In the medium term, our contribution to the financial sustainment of the ANSF. At Chicago, NATO allies and ISAF partners decided to provide support to the ANSF, as appropriate, through the Transformation Decade, on the understanding that the Afghan Government will make an increasing financial contribution to this endeavour. Today, nations renewed their financial commitments to support the sustainment of the ANSF, including to the end of 2017. We also urge the wider international community to remain engaged in the financial sustainment of the ANSF. We will maintain and strengthen the transparent, accountable and cost-effective funding mechanisms we have established since Chicago, including the Oversight and Coordination Body, which will ensure donors can confidently commit this support. Realising the full promise of the pledges made at Chicago on the financial sustainment of the ANSF, which we have reaffirmed today, will require transparency, accountability, and cost-effectiveness of the relevant international funding mechanisms. We encourage the Afghan Government to continue and strengthen efforts to fight corruption. We look forward to working with the Afghan authorities to review the force structure and capabilities of the ANSF to achieve a sufficient and sustainable force. We restate the aim, agreed at Chicago, that Afghanistan should assume, no later than 2024, full financial responsibility for its own security forces.
4.3NATO-Afghanistan Enduring Partnership
In the long term, NATO-Afghanistan Enduring Partnership. NATO Allies remain committed to the NATO-Afghanistan Enduring Partnership, agreed at the Lisbon Summit in 2010. The strengthening of this partnership will reflect the changing nature of NATO’s relationship with Afghanistan whilst complementing the Resolute Support Mission and continuing beyond it. Both the political and practical elements of this partnership should be jointly owned and strengthened through regular consultation on issues of strategic concern. NATO is ready to work with Afghanistan to develop this partnership in line with NATO’s Partnership Policy, possibly including the development of an Individual Partnership Cooperation Programme at an appropriate time.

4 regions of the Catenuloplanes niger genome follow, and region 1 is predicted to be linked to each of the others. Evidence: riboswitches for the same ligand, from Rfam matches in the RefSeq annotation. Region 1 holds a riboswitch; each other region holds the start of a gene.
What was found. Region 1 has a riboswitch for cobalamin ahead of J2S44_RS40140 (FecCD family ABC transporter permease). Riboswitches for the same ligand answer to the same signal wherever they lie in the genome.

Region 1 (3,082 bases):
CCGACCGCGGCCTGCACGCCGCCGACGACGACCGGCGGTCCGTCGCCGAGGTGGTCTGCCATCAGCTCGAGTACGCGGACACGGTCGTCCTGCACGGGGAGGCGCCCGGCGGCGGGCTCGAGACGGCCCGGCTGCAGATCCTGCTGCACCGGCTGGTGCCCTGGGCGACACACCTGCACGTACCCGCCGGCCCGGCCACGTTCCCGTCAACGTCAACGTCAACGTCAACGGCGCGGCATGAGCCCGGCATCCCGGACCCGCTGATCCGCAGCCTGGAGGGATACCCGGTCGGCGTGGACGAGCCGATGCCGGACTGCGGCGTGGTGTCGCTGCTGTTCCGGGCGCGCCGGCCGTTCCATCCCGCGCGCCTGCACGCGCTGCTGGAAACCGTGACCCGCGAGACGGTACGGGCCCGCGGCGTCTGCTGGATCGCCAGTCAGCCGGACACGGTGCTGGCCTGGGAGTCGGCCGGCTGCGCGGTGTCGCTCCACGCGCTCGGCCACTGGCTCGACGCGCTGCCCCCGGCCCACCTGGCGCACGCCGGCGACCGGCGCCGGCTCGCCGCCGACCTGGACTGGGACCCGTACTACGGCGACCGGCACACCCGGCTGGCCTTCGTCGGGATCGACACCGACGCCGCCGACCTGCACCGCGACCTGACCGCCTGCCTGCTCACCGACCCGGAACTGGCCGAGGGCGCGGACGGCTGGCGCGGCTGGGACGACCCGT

5.Afghan peace process
We will continue to support an Afghan-led, Afghan-owned and inclusive peace process, as stated at the 2011 Bonn Conference and at the Chicago Summit in 2012. We welcome efforts by all parties that further this process.
Good neighbourly relations, as well as regional support and cooperation will remain essential. This has been strengthened notably by the Istanbul Process in the Heart of Asia region.
7.Stability in Afghanistan
A stable Afghanistan will be able to make a positive contribution to the wider region including through delivering progress in the fight against narcotics trafficking, illegal migration, terrorism and crime.
8.Making further progress
We are resolved to support Afghanistan in making further progress towards becoming a stable, sovereign, democratic and united country, where rule of law and good governance prevail and in which human rights, and notably those of children, are fully protected. We emphasize the particular importance of strengthening efforts to implement the rights of women and the United Nations Security Council Resolutions on Women, Peace and Security, and to include women fully in political, peace and reconciliation processes. We further recognize the need for the protection of children from the damaging effects of armed conflict as required in relevant United Nations Resolutions. We also welcome continued work to strengthen the protection of civilians by all parties concerned. Thus, we are committed to continue working with Afghanistan to further strengthen these values and principles.
9.Our commitment to the Afghan people
Today we have extended significant offers of support and partnership to Afghanistan as it determines its own future. We remain steadfast and resolute in our commitment to the Afghan people.